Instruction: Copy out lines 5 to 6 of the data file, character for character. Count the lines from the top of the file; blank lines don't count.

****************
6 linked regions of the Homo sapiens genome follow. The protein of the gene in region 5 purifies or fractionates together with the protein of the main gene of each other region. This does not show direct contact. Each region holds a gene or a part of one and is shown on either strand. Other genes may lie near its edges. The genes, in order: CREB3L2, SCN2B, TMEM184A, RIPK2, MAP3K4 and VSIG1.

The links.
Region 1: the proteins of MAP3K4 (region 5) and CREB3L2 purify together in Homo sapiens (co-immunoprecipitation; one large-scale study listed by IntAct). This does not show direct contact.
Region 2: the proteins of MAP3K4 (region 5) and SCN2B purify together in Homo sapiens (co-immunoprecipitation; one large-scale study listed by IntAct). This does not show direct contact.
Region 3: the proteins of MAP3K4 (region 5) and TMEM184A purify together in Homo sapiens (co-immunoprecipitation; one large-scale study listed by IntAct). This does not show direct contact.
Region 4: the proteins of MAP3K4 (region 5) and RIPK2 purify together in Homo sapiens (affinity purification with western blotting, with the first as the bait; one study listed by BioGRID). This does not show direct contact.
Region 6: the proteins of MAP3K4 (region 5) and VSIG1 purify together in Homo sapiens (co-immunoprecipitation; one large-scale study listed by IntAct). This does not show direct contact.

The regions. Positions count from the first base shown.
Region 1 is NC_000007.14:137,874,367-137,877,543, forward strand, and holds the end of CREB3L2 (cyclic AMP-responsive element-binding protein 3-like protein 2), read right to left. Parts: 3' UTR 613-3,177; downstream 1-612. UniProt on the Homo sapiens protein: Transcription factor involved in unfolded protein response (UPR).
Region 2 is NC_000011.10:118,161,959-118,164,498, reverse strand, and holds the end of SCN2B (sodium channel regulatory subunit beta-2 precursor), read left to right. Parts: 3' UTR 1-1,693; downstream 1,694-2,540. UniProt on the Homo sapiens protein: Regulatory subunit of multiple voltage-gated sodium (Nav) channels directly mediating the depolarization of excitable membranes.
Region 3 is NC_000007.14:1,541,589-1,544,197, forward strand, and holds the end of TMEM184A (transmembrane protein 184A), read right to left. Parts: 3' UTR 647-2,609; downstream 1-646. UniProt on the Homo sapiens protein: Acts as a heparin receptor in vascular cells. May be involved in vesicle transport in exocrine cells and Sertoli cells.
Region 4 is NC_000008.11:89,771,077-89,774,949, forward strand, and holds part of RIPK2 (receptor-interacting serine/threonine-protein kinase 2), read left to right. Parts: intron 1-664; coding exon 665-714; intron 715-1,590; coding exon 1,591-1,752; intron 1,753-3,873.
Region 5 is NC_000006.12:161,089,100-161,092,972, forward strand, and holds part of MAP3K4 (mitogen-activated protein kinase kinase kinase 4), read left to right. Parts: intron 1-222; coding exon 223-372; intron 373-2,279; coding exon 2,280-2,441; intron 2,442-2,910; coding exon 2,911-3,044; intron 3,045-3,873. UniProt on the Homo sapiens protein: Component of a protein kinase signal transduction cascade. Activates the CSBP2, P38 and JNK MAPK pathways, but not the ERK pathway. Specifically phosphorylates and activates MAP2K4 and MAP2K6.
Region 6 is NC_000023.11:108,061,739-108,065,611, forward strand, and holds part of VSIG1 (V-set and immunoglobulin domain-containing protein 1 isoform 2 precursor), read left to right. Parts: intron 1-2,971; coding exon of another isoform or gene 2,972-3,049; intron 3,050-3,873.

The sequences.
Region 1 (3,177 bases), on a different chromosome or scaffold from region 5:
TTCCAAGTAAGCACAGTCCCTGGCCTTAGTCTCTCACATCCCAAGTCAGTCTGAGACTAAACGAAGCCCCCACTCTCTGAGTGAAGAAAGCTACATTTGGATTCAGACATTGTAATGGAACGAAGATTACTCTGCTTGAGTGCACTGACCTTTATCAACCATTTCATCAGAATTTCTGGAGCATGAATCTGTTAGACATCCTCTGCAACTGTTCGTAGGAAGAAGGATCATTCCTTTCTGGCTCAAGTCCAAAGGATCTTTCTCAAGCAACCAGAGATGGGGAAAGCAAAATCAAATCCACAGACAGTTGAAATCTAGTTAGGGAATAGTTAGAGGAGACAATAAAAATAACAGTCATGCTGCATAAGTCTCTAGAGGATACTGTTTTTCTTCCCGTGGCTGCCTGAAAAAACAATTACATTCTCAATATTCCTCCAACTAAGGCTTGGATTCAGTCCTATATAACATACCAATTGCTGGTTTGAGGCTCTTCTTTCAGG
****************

Region 3: the proteins of MAP3K4 (region 5) and TMEM184A purify together in Homo sapiens (co-immunoprecipitation; one large-scale study listed by IntAct). This does not show direct contact.
Region 4: the proteins of MAP3K4 (region 5) and RIPK2 purify together in Homo sapiens (affinity purification with western blotting, with the first as the bait; one study listed by BioGRID). This does not show direct contact.